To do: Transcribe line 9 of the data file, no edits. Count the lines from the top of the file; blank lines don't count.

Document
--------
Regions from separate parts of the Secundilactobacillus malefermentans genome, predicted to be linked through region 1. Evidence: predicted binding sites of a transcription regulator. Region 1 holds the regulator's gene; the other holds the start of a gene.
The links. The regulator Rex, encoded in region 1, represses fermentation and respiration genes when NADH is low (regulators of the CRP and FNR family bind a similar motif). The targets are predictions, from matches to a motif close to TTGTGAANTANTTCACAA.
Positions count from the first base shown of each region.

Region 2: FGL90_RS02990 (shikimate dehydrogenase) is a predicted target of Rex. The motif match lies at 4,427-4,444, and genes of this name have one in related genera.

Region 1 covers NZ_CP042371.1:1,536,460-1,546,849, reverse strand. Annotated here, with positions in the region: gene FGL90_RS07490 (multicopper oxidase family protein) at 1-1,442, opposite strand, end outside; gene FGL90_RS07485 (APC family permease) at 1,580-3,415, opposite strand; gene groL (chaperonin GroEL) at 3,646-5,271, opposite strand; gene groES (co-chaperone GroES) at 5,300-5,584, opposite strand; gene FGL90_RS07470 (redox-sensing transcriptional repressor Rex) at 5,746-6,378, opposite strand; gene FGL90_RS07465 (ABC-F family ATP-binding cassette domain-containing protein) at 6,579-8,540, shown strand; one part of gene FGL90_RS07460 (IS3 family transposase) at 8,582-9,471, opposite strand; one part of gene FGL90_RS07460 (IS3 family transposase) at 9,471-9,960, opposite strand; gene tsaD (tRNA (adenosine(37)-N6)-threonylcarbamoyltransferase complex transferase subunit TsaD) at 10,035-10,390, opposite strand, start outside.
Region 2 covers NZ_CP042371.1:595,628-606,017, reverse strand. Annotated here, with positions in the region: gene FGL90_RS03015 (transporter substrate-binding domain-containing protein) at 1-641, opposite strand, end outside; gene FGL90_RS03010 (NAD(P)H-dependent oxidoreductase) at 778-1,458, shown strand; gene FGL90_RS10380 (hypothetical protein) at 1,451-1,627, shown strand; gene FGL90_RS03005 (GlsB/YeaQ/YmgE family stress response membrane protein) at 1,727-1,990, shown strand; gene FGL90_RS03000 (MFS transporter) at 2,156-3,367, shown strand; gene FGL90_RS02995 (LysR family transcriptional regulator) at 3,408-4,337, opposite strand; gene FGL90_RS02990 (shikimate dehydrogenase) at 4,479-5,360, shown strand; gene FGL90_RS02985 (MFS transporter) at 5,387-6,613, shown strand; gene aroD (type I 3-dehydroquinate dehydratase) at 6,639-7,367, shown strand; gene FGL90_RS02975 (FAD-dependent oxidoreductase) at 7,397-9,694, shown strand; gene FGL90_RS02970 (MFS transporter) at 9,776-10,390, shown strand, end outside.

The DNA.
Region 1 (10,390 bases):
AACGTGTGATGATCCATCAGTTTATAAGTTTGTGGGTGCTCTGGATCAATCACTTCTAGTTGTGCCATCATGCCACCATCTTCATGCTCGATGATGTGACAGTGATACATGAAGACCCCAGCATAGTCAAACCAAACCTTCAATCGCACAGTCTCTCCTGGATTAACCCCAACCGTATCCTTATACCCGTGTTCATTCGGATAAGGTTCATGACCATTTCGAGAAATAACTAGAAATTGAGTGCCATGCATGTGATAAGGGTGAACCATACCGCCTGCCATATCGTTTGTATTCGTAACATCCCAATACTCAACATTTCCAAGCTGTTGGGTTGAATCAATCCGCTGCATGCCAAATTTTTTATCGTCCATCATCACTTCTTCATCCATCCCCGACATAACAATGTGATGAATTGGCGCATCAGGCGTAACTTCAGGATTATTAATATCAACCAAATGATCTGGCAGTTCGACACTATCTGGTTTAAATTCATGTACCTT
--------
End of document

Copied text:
AACGTGTGATGATCCATCAGTTTATAAGTTTGTGGGTGCTCTGGATCAATCACTTCTAGTTGTGCCATCATGCCACCATCTTCATGCTCGATGATGTGACAGTGATACATGAAGACCCCAGCATAGTCAAACCAAACCTTCAATCGCACAGTCTCTCCTGGATTAACCCCAACCGTATCCTTATACCCGTGTTCATTCGGATAAGGTTCATGACCATTTCGAGAAATAACTAGAAATTGAGTGCCATGCATGTGATAAGGGTGAACCATACCGCCTGCCATATCGTTTGTATTCGTAACATCCCAATACTCAACATTTCCAAGCTGTTGGGTTGAATCAATCCGCTGCATGCCAAATTTTTTATCGTCCATCATCACTTCTTCATCCATCCCCGACATAACAATGTGATGAATTGGCGCATCAGGCGTAACTTCAGGATTATTAATATCAACCAAATGATCTGGCAGTTCGACACTATCTGGTTTAAATTCATGTACCTT